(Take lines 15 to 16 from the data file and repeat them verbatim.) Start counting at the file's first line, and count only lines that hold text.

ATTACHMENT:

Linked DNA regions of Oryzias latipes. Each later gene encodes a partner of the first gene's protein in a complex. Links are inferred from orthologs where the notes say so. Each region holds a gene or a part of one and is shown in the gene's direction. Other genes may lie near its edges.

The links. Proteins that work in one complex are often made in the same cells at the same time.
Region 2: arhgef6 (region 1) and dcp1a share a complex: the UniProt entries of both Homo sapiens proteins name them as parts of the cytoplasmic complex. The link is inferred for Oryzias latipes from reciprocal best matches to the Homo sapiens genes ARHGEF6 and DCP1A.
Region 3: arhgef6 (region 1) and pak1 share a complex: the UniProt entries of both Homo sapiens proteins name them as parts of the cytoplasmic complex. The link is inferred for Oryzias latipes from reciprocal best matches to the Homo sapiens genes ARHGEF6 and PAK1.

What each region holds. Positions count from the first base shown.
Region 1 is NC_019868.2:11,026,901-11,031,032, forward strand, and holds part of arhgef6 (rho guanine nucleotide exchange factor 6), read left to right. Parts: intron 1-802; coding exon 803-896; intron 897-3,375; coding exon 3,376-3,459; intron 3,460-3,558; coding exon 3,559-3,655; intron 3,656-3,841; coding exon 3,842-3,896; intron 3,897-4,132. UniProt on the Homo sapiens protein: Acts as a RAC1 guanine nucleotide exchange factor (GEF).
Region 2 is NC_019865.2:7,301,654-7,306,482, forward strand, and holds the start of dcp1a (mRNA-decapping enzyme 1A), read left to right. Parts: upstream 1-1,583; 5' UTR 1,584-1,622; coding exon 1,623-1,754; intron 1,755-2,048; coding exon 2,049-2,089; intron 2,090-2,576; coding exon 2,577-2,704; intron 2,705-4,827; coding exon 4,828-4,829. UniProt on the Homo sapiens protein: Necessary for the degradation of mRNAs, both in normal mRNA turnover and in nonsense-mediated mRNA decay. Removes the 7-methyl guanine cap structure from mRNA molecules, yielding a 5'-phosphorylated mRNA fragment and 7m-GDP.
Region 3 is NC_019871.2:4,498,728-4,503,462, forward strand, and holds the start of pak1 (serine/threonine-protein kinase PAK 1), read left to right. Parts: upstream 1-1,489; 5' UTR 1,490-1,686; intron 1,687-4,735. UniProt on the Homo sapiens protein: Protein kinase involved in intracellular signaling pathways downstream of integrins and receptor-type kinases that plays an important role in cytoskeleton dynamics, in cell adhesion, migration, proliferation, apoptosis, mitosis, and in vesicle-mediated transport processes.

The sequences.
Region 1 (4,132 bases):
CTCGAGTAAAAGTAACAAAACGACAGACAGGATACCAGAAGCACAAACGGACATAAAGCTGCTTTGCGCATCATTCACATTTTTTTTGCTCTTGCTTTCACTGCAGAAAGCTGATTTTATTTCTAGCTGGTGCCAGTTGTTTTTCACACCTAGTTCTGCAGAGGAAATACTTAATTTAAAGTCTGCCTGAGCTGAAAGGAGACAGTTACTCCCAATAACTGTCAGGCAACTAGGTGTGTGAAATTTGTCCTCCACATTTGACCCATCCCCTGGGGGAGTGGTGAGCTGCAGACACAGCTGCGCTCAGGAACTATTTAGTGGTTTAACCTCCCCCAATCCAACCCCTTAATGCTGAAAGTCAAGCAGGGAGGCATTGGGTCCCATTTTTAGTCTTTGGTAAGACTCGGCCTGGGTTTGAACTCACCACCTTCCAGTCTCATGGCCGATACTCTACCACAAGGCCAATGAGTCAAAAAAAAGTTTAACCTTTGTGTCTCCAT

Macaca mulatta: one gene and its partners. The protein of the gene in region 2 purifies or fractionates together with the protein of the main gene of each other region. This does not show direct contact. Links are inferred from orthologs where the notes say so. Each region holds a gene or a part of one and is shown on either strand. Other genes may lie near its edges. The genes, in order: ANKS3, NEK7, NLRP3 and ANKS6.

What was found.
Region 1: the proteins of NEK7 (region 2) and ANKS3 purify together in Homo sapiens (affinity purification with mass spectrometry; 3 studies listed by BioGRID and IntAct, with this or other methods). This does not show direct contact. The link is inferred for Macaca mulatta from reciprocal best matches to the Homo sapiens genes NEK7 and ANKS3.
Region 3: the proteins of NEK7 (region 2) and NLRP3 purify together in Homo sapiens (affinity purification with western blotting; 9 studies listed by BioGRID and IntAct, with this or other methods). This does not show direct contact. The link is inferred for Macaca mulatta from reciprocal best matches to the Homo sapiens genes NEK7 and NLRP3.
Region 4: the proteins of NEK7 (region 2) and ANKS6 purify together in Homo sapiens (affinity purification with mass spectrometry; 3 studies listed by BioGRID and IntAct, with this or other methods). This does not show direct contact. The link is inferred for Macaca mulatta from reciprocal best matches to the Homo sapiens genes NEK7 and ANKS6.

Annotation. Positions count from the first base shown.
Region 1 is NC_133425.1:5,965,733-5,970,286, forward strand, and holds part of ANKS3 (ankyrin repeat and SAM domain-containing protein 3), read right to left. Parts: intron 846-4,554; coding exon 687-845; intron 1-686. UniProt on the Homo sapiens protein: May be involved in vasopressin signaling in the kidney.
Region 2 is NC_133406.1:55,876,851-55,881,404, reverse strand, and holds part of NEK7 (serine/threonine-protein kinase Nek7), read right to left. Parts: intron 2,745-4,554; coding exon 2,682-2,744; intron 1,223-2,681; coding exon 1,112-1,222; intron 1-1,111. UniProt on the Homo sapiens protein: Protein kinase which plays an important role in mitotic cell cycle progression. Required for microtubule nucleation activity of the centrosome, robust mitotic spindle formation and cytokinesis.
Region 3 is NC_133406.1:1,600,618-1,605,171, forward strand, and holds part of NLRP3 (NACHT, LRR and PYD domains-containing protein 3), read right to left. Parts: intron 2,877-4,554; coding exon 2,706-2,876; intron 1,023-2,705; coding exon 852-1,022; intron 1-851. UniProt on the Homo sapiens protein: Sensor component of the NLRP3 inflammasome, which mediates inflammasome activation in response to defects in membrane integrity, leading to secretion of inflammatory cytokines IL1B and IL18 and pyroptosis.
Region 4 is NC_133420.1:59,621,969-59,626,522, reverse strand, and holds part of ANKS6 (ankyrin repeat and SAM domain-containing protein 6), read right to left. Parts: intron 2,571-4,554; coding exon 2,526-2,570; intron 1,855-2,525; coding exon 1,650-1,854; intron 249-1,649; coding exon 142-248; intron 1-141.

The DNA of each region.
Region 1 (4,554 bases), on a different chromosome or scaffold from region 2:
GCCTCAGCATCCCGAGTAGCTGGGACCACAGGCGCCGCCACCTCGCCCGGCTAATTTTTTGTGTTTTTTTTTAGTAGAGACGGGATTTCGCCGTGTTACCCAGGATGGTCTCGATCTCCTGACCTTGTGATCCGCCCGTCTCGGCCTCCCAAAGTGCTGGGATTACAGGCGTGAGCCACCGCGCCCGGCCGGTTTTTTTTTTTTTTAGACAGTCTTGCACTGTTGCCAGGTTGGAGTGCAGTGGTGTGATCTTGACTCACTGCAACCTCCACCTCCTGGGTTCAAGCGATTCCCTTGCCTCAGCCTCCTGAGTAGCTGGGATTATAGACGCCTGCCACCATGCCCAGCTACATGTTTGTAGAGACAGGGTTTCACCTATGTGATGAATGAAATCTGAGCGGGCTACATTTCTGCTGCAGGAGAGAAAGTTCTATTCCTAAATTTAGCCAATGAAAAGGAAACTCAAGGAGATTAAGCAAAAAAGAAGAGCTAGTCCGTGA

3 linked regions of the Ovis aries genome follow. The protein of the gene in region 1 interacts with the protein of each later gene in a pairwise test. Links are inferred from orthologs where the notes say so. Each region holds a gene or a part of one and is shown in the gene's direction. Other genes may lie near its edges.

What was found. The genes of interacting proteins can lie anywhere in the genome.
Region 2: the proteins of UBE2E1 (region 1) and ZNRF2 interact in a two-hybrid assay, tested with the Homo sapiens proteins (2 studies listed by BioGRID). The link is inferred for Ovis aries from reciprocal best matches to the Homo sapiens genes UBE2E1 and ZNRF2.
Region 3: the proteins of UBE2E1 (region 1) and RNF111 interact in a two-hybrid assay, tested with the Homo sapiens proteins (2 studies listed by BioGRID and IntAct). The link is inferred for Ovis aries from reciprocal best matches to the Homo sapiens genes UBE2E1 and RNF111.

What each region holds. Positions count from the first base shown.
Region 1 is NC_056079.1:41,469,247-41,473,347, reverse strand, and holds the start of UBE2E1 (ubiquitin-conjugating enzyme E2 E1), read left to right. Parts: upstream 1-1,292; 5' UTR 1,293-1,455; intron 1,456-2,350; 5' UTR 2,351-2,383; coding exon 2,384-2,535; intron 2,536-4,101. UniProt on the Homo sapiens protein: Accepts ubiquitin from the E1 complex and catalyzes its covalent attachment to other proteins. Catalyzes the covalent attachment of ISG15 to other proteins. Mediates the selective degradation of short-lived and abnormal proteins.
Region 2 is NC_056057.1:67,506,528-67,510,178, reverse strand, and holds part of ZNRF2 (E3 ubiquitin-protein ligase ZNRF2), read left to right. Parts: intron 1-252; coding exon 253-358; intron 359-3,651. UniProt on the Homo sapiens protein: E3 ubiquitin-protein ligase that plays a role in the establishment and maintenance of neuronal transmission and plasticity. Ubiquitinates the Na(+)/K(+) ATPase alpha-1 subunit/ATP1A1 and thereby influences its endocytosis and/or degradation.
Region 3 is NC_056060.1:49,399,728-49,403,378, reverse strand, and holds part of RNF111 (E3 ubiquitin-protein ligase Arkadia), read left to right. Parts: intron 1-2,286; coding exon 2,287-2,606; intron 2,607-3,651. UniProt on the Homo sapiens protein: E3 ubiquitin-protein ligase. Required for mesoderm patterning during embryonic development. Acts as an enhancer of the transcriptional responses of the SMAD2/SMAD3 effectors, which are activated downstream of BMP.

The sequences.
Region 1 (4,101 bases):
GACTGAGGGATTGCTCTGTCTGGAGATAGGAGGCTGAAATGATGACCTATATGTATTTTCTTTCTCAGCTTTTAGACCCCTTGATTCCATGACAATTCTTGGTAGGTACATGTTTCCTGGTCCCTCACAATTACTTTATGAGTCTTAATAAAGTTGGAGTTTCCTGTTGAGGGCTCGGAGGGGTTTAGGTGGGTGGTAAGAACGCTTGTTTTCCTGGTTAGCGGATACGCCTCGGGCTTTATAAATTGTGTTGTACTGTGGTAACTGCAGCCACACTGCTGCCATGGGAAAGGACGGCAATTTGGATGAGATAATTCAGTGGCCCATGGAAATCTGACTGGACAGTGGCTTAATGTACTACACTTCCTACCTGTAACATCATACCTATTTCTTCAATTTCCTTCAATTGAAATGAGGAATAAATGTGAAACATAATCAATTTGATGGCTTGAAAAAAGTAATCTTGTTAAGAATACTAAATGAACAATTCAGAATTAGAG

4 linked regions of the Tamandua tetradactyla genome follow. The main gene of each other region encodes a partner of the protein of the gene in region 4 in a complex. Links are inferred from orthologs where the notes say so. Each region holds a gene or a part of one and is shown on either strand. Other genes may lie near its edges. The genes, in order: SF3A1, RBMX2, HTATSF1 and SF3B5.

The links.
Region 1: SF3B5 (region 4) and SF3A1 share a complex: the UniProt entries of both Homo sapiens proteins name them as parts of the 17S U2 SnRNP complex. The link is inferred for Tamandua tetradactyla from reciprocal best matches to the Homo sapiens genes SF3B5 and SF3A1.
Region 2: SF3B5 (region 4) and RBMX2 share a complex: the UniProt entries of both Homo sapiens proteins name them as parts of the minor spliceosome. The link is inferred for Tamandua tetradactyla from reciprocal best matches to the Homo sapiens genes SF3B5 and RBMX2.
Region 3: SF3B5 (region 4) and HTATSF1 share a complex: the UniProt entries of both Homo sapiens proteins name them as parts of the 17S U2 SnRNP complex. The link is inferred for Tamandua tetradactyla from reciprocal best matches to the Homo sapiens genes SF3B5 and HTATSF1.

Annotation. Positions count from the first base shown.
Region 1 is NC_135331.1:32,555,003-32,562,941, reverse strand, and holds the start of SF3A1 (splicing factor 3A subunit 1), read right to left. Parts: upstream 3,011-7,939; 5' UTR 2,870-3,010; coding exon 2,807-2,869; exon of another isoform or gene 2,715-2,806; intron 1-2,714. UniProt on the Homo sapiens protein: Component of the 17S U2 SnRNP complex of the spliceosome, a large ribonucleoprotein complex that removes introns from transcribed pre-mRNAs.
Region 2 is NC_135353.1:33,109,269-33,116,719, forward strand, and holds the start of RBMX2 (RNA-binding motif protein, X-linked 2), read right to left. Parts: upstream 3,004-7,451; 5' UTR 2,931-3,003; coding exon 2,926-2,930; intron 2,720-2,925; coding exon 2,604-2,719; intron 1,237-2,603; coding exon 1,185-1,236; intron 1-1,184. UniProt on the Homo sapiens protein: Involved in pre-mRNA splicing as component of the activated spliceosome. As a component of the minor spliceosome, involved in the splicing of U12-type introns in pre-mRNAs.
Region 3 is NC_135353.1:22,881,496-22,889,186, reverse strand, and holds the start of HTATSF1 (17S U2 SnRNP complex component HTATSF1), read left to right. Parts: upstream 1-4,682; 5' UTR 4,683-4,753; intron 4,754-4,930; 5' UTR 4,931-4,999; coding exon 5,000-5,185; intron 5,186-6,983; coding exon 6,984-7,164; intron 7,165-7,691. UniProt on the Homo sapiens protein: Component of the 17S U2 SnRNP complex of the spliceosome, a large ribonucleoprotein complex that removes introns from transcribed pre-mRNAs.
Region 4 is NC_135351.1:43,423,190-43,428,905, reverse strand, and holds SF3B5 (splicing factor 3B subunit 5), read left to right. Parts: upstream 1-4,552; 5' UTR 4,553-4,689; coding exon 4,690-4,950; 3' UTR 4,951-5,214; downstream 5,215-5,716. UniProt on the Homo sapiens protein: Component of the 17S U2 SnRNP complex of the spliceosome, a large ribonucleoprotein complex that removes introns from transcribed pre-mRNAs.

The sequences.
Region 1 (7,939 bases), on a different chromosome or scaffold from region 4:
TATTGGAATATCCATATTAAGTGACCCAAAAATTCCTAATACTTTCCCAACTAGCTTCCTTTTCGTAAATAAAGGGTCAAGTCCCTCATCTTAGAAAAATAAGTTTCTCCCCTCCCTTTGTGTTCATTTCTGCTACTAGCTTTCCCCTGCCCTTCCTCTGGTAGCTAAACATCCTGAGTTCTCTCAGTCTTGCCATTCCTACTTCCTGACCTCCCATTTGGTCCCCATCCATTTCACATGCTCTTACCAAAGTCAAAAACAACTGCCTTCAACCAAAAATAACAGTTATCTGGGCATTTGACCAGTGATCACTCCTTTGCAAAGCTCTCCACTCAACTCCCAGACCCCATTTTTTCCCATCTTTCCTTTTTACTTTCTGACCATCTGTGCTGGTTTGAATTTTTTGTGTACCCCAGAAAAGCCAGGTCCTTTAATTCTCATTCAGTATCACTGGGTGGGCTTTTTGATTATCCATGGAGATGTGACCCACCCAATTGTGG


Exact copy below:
Region 3: the proteins of NEK7 (region 2) and NLRP3 purify together in Homo sapiens (affinity purification with western blotting; 9 studies listed by BioGRID and IntAct, with this or other methods). This does not show direct contact. The link is inferred for Macaca mulatta from reciprocal best matches to the Homo sapiens genes NEK7 and NLRP3.
Region 4: the proteins of NEK7 (region 2) and ANKS6 purify together in Homo sapiens (affinity purification with mass spectrometry; 3 studies listed by BioGRID and IntAct, with this or other methods). This does not show direct contact. The link is inferred for Macaca mulatta from reciprocal best matches to the Homo sapiens genes NEK7 and ANKS6.